THE MOST coherent thing about the new action thriller "Blue Thunder," which opens today at area theaters, is its eagerness to succeed and its rabble-rousing spectacle of stunt flying and aerial combat.

"Blue Thunder," a chase melodrama with police helicopter pilots as the good guys, "transposes the salty tone of "The French Connection" and "Dirty Harry" to a chopper squadron in Los Angeles.

Nothing less than a super-hero, Roy Scheider plays the resident maverick hot shot of the Astro division, Frank Murphy. A Vietnam veteran, haunted by a teasingly inserted traumatic episode from the war, Murphy must steady his frayed nerves and keep his wits about him long enough to foil a preposterous military conspiracy.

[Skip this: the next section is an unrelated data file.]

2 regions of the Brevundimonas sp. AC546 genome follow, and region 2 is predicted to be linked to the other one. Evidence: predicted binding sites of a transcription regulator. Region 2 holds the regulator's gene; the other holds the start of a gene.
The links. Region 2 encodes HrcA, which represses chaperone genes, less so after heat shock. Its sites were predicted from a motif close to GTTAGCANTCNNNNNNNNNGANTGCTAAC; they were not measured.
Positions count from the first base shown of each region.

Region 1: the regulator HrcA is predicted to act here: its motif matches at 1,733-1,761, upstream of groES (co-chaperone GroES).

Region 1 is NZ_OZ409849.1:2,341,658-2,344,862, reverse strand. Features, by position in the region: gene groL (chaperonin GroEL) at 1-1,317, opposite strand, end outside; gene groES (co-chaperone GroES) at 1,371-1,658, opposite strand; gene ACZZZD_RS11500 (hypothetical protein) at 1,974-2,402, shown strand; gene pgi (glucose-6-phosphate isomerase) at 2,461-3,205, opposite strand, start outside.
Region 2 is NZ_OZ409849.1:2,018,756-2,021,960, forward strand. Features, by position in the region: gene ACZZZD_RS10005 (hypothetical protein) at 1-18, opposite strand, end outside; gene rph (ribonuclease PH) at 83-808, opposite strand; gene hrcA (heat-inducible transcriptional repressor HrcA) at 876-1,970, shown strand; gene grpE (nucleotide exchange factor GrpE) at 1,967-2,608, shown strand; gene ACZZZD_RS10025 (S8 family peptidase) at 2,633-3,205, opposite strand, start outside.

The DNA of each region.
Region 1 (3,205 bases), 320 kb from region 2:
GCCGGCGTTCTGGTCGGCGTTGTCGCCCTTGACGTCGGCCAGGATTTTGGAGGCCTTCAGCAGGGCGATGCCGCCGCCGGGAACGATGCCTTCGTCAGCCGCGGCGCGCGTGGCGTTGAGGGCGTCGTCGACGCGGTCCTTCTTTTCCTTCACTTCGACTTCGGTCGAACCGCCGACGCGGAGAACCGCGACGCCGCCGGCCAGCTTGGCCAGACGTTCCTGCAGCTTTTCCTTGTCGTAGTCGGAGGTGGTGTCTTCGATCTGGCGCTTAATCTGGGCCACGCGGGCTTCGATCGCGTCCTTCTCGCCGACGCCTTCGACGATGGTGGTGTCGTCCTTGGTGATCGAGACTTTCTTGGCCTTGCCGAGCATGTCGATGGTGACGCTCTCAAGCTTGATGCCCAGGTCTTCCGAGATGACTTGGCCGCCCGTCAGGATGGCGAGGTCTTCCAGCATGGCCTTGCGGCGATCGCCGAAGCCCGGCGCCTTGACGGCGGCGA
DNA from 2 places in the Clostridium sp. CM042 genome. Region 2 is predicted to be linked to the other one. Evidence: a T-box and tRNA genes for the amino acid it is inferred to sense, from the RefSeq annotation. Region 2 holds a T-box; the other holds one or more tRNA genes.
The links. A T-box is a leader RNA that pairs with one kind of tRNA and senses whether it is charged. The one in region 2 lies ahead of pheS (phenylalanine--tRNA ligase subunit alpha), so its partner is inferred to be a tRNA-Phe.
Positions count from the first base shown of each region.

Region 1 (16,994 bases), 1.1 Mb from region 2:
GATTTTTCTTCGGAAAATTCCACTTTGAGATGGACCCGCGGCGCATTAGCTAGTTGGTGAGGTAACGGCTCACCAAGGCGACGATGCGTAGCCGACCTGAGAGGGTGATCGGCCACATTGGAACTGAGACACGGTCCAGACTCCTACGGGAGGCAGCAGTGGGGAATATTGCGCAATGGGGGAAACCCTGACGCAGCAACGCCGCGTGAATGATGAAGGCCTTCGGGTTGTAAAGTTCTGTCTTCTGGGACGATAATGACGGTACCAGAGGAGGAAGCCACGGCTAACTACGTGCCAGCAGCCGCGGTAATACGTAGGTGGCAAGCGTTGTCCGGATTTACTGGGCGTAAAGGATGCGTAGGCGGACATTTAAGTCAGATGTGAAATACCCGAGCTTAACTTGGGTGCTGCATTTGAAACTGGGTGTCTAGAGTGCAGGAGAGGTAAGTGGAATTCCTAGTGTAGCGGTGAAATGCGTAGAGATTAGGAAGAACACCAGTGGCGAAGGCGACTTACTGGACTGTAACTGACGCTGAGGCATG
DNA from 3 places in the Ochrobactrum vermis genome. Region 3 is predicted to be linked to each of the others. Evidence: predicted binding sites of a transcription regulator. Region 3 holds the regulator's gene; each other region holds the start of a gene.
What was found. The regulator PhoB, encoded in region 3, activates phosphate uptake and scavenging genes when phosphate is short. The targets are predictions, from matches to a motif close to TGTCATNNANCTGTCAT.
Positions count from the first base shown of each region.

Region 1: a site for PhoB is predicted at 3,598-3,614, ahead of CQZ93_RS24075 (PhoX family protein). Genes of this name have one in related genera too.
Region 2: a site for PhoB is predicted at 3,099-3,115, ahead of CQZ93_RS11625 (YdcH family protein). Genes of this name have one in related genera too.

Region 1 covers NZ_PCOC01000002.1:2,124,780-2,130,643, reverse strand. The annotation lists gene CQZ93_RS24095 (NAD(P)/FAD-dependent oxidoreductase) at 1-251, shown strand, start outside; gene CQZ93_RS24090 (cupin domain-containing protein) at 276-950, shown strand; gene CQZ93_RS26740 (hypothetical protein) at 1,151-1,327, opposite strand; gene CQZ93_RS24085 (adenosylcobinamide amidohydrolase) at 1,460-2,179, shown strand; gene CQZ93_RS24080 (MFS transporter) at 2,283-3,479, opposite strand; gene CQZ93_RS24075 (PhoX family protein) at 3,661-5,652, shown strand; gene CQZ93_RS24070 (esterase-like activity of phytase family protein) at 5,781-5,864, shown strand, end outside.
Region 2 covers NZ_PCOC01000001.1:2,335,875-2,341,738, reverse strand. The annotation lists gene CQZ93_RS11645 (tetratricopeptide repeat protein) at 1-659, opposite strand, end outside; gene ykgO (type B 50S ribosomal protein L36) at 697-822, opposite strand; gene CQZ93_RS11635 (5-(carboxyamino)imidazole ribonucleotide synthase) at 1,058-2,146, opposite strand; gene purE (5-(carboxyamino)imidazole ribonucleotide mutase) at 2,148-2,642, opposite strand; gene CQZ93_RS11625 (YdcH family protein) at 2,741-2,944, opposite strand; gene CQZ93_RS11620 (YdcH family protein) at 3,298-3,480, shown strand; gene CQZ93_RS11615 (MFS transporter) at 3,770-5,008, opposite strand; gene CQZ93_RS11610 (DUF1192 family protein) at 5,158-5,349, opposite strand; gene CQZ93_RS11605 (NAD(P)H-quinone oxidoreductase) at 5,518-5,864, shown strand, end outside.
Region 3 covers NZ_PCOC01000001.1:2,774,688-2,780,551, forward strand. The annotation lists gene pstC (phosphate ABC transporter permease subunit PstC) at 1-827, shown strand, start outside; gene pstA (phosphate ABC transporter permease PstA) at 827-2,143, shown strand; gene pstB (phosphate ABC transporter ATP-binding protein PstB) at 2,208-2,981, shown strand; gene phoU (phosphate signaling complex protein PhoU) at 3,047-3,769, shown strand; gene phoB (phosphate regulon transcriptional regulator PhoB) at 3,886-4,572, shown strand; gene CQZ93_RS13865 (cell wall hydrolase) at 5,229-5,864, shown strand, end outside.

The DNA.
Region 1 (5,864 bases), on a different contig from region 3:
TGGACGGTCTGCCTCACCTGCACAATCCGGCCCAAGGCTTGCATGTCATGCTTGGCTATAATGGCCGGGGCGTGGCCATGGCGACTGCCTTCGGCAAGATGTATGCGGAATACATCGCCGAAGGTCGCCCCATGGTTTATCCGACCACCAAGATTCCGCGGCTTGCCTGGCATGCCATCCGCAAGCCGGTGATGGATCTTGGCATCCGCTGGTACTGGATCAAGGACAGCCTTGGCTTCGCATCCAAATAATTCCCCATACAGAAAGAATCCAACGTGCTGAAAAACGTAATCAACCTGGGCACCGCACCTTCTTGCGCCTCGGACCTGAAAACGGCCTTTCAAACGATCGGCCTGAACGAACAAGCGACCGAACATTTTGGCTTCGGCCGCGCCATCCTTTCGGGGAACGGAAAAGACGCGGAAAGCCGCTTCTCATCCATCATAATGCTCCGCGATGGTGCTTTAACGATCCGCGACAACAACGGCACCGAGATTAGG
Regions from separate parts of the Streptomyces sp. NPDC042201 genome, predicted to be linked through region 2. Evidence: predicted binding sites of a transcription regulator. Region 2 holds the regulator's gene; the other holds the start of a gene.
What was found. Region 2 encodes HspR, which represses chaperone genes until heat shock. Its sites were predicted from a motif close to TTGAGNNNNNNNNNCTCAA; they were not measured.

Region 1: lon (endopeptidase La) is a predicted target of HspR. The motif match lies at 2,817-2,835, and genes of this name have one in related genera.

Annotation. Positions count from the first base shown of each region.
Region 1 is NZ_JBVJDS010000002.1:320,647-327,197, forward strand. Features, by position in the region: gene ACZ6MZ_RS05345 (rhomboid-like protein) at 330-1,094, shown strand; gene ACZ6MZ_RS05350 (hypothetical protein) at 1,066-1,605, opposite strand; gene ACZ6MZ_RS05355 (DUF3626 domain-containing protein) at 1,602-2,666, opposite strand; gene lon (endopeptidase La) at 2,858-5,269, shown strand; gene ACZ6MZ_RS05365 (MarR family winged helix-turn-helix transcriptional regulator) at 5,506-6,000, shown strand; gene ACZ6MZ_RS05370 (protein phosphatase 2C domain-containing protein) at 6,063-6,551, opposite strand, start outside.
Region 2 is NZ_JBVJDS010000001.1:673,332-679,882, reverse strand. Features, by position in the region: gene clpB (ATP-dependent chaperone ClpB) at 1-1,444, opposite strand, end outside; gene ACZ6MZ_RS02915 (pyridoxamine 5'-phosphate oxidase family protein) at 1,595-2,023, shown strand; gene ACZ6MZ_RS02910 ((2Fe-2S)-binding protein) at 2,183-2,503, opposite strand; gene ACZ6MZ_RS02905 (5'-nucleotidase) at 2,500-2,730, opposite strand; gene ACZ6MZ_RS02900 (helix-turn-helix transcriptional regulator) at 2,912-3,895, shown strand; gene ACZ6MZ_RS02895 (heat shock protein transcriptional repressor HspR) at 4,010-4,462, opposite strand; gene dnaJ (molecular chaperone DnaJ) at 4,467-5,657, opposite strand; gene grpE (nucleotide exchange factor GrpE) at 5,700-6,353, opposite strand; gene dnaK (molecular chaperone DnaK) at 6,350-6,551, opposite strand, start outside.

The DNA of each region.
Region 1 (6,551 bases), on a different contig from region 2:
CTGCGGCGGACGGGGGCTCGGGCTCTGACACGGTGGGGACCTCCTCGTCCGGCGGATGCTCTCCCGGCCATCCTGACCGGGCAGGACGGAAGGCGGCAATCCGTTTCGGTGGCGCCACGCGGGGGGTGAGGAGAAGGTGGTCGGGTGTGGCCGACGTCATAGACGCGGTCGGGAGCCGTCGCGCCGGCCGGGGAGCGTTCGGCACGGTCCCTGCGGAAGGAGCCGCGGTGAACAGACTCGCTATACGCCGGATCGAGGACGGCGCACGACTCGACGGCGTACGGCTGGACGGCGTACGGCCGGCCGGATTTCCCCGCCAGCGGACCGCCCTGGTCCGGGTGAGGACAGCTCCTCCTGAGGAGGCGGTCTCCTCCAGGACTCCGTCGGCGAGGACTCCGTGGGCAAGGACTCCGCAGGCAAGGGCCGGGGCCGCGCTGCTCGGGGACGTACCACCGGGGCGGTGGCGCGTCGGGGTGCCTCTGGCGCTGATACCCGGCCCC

The object of this strange scheme is to create incendiary conditions among the city's ethnic minorities in order to promote a new piece of flying hardware, an advanced snoop-and-attack helicopter nicknamed Blue Thunder, someone's misconception of the ultimate prowl car.

Although the misconception is ascribed to the military, it originates in the addled pates of screenwriters Dan O'Bannon and Don Jakoby, who seem to think like unreconstructed 1960s cranks. The script reflects a permanent fear of impending urban disaster on one hand and the fear of military usurpation on the other. It wouldn't surprise me to learn that the original screenplay was actually written in 1968 and set 15 years in the future.

Stealing from his own bag of tricks, O'Bannon has revived a number of double-cross and reversal devices he used a few years ago in "Alien," where the good guys were also imperiled by shadowy military plotters.